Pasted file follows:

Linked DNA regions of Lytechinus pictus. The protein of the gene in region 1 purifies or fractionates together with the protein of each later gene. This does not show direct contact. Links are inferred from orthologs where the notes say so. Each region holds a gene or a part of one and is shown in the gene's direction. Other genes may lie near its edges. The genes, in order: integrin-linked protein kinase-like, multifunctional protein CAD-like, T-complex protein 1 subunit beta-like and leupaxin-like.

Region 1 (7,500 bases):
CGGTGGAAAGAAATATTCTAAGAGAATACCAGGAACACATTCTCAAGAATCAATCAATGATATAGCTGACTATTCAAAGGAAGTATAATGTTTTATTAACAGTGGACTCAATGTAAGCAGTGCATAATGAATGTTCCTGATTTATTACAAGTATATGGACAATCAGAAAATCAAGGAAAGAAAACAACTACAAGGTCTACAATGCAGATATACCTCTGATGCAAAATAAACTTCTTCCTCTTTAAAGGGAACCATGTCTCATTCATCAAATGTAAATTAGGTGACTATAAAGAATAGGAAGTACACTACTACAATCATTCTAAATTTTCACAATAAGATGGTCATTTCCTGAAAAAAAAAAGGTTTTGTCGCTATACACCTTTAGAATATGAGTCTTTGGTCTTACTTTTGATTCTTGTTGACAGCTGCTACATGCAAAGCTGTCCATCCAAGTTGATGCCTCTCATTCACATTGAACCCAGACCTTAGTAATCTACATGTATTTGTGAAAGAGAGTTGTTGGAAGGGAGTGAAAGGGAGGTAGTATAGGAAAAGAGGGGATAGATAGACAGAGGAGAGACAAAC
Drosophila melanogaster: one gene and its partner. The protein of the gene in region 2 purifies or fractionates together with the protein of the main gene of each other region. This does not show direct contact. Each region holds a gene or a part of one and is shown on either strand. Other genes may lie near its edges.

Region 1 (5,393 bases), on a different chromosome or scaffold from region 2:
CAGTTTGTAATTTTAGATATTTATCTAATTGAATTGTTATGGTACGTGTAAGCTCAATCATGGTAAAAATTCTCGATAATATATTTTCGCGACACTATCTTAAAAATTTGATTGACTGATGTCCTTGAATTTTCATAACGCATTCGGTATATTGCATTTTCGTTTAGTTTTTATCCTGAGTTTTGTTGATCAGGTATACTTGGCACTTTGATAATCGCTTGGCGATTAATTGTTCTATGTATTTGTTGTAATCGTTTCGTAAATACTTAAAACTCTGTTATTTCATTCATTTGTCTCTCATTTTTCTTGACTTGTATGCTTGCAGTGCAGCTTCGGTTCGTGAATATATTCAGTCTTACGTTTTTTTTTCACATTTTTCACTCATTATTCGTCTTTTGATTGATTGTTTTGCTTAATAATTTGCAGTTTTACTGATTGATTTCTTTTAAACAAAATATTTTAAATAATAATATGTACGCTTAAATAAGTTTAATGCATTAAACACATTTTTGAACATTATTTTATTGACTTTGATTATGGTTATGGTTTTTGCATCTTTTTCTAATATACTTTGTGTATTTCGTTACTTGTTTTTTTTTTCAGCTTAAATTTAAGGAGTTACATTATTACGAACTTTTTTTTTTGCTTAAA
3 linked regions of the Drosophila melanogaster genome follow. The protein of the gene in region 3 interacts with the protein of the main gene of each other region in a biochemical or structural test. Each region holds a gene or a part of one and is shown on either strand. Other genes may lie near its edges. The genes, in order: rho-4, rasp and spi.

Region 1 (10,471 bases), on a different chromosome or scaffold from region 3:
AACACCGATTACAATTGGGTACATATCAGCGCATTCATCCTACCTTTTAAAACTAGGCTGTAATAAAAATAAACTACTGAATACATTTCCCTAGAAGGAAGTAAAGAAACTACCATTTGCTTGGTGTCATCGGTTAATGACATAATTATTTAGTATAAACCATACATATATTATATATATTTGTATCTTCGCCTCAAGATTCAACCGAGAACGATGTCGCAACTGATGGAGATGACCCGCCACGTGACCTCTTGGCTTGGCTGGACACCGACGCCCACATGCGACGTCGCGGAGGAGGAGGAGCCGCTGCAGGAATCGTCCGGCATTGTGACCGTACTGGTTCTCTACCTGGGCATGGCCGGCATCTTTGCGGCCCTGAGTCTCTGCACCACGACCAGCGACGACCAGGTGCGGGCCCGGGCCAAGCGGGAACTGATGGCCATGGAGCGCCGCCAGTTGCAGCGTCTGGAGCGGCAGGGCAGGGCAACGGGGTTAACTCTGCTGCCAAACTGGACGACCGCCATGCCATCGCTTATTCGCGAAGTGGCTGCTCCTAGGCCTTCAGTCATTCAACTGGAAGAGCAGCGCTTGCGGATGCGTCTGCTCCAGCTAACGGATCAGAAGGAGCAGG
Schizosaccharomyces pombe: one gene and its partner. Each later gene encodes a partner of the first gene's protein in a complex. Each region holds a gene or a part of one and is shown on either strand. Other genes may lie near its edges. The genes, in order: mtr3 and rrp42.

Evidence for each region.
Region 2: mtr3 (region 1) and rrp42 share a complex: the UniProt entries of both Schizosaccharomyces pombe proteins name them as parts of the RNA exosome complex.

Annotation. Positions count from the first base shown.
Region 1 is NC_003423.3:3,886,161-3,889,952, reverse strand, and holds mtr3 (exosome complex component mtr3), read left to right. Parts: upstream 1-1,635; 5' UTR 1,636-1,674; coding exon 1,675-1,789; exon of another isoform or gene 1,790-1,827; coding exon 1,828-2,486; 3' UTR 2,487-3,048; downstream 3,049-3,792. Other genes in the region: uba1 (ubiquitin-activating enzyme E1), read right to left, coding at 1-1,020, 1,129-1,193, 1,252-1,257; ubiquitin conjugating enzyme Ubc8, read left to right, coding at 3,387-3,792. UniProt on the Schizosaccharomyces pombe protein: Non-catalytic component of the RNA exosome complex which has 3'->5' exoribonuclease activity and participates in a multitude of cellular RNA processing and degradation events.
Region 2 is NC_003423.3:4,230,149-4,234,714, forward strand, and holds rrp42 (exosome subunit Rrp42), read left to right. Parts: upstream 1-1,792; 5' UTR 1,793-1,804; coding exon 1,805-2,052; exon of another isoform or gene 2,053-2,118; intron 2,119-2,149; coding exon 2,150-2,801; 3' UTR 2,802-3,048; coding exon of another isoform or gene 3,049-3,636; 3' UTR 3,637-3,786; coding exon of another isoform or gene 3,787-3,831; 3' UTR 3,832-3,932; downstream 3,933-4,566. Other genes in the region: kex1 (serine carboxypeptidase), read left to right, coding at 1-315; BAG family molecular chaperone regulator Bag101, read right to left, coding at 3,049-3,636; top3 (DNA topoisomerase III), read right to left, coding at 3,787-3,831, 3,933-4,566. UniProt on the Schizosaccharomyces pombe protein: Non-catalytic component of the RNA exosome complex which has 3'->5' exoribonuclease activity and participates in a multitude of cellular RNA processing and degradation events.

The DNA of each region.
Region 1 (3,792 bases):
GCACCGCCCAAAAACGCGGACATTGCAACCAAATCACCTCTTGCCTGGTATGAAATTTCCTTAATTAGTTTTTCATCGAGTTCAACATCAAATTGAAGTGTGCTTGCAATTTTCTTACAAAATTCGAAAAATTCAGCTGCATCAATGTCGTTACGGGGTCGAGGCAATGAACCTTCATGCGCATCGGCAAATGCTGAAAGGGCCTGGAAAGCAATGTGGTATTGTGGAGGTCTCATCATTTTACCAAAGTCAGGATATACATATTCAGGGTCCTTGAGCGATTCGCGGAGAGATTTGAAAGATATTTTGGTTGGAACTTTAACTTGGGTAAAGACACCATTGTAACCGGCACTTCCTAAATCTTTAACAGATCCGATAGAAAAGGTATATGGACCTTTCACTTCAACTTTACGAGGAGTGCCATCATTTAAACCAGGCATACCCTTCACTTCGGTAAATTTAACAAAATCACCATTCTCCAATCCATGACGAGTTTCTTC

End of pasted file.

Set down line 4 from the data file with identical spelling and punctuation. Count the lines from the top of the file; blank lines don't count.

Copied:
Drosophila melanogaster: one gene and its partner. The protein of the gene in region 2 purifies or fractionates together with the protein of the main gene of each other region. This does not show direct contact. Each region holds a gene or a part of one and is shown on either strand. Other genes may lie near its edges.